The current trend in the pharmaceutical industry for the manufacture of small-molecule therapeutic agents is moving toward continuous flow processes. In 2007, the Novartis–MIT Center for Continuous Manufacturing was established with $65 million in funding from the drug company. The center is proposing a "Blue Sky" concept where there is a continuous process from the start of a chemical synthesis through final pharmaceutical dosage form (1, 2). The Blue Sky program is an ambitious goal but is gaining ground rapidly among thought leaders in the pharmaceutical industry and US Food and Drug Administration. Consequently, the momentum for this concept is likely to have a trickle-down effect for contract manufacturers (CMOs) that design and develop early-stage manufacturing processes for clients developing innovator small-molecule drugs.
Continuous-flow technology involves the continuous introduction of a stream of chemical reactants into a flow or microreactor to yield a desired reaction product on a continuous basis. The versatility and usefulness of continuous-flow reactor (CFR) technology is expanding rapidly with an ever broadening scope of applicable chemistries and the development of new flow technologies (3). Champions of continuous-flow technology cite a wide range of potential advantages compared with traditional batch manufacturing of pharmaceuticals. In general, the greater optimization and control achievable with CFR technology can translate to significant savings in time and costs and can have a favorable safety and environmental impact. Furthermore, the small-reaction volume, broad operating pressure and temperature ranges, and mixing efficiencies of flow reactors extends the repertoire of chemistries beyond that of the safety and technical limitations of batch reactors. The capital investment for CFR technology is also substantially less as is the footprint required in the plant than a similar capacity batch-reactor system. However, even though the potential advantages of CFR technology can be significant, the technology is currently not applicable or practical in all situations.Early-stage development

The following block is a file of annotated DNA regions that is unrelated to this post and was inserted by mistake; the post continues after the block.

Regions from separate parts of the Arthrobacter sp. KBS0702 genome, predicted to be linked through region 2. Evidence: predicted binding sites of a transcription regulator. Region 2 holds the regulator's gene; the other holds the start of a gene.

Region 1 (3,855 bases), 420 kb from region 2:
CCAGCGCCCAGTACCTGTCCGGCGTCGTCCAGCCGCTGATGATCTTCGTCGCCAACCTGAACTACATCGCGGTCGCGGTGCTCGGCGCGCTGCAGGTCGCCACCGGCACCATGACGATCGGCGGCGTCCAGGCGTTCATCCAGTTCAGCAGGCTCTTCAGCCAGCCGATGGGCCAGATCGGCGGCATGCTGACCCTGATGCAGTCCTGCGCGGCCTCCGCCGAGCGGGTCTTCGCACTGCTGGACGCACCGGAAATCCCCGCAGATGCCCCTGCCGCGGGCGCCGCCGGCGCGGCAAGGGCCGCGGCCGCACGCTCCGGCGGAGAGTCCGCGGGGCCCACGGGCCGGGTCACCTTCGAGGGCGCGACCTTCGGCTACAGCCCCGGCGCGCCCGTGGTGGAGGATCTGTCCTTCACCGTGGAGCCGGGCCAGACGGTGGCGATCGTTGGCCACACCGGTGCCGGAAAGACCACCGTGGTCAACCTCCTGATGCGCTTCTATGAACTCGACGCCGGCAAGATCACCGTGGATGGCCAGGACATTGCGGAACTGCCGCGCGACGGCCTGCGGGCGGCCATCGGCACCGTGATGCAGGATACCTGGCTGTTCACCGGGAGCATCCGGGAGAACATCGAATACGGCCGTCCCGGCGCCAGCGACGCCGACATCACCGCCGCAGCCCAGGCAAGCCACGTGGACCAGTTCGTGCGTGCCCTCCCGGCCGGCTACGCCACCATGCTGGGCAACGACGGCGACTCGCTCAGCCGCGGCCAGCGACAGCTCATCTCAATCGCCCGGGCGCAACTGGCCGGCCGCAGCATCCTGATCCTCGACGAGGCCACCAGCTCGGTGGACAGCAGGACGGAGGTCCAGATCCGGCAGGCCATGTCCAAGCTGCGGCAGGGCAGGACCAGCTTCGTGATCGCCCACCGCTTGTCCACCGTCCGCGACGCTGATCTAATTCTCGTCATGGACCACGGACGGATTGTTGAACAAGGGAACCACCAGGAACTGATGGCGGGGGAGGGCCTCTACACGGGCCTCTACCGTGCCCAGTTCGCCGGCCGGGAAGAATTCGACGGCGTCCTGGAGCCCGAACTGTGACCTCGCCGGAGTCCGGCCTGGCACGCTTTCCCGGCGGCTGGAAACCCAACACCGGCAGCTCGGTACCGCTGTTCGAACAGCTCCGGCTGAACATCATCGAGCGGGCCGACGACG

Adapting CFR technology to early-stage development projects has significant merit, but also significant challenges. CMOs work with numerous sponsor clients, diverse chemistries, and projects in all stages of development. Many of the projects CMOs encounter are very early stage with the development candidate being licensed out of an academic laboratory or coming directly from the sponsor company's discovery laboratories. These early-stage projects more often than not require various degrees of process research and/or process development to make the discovery synthesis amenable to current good manufacturing practice (cGMP) scale-up. Also, to receive additional funding or secure a development partner, the sponsor company has a strong sense of urgency to enter the clinic and achieve proof-of-concept as soon as possible. This puts pressure on the CMO to rapidly develop a scalable process to meet the near-term active pharmaceutical ingredient (API) goals of the sponsor company and at the same time enable the process to further scale-up to meet later stage API demands.